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Sports in Brief - Feb. 11, 2013 PDF Print E-mail
Tuesday, February 12, 2013 9:44 AM

Monday’s Sports In Brief

By The Associated Press

PRO FOOTBALL

PHILADELPHIA (AP) — Michael Vick took a significant pay cut to stay with the Philadelphia Eagles and compete for a starting job.

The four-time Pro Bowl quarterback agreed Monday to a restructured three-year contract with the Eagles, just two seasons after signing a $100 million extension that included $35.5 million in guaranteed money. The new deal is essentially for one-year, however.

A source familiar with the contract said Vick could earn up to $10 million in 2013 if he meets all his performance incentives, and the team will void the remaining two years on March 15. That person spoke on condition of anonymity because the terms haven’t been released.

BUFFALO, N.Y. (AP) — Bills new coach Doug Marrone began retooling his underperforming defense by releasing two veterans: linebacker Nick Barnett and strong safety George Wilson.

The two players were among the Bills’ most experienced defenders, and finished first and second on the team in tackles last season. And yet, they were also part of a high-priced defense that finished among the NFL’s worst in yards and points allowed.

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BASEBALL

CLEVELAND (AP) — Criticized for not spending enough on free agents in recent years, the Indians splurged on another star.

The club agreed to terms with outfielder Michael Bourn on a four-year, $48 million contract. It’s the second major deal this winter for the Indians, who signed free agent Nick Swisher to a four-year, $56 million contract in January.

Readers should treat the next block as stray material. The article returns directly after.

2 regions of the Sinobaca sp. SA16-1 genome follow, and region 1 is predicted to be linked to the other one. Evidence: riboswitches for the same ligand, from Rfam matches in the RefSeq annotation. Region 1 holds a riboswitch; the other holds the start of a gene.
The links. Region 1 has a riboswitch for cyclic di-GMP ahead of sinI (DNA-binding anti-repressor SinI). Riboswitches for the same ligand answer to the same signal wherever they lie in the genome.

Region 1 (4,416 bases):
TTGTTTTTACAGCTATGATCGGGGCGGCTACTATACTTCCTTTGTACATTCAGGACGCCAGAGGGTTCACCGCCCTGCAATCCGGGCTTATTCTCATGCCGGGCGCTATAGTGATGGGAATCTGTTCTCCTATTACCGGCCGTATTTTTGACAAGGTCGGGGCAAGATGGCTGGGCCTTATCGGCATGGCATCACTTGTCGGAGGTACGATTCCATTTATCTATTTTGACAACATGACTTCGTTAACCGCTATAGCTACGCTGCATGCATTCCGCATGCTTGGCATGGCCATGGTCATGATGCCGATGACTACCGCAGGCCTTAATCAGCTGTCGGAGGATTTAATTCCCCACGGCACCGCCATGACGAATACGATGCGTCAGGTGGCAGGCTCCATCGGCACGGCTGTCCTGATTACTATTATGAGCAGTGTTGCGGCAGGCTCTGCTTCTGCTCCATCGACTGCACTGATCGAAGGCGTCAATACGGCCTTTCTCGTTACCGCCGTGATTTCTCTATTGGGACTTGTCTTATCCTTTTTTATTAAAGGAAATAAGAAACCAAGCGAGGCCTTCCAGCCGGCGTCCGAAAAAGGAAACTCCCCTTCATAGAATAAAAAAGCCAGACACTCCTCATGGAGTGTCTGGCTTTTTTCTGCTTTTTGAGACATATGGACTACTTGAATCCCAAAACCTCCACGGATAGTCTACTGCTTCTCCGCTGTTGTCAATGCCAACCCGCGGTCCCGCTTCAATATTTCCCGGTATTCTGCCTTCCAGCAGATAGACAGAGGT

Bourn, who was an All-Star with Atlanta last season, must pass a physical later this week in Goodyear, Ariz., before the deal can be completed. Bourn batted .274 with nine homers, 57 RBIs and 42 steals last season for the Braves.

Edith Houghton, one of the first female scouts in Major League Baseball, died at the age of 100.

After a playing career that included a stint with the Philadelphia Bobbies, Houghton worked for the Philadelphia Phillies from 1946-52, and also had a decorated career in the military. She retired and moved to Sarasota, Fla., in 1964. Houghton died on Feb. 2, in Sarasota, just eight days before her 101st birthday, a representative from Baron Rowland Funeral Home in Abington, Pa., confirmed.

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COLLEGE BASKETBALL

Indiana remained at No. 1 in The Associated Press’ Top 25 men’s basketball poll despite losing a game, surviving a week of upsets to become the first team in over a month to hold onto the top ranking.

The Hoosiers (21-3) lost to Illinois on a last-second basket Thursday but rebounded with a win at Ohio State on Sunday. In a week when four of the top five teams and six of the top 10 lost, it was enough to keep the No. 1 ranking.

It ends a stretch of five consecutive weeks with a new No. 1, two weeks short of the longest such stretch in 1993-94. Duke started the run followed by Louisville, Duke again, Michigan and Indiana.

In the women’s poll, Baylor remains No. 1 in The Associated Press women’s basketball poll for a sixth straight week after two more easy Big 12 wins.

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DOG SHOW

NEW YORK (AP) — There were 2,721 entries this year, though some missed out after getting stranded by the recent blizzard that hit the Northeast, but the 137th Westminster features dogs in 187 breeds and varieties with a pair of newcomers, the treeing Walker coonhound and the Russell terrier.

A highly ranked American foxhound known as Jewel that likes vanilla milkshakes won the hound group Monday night at Madison Square Garden. A bichon frise called Honor won the nonsporting group. He is co-owned by Ellen Charles, also the co-owner of Jewel. An affenpinscher called Banana Joe took the toy group.

The top working, sporting and terriers come Tuesday, and judge Michael Dougherty was set to pick the best in show shortly before 11 p.m. on the USA Network.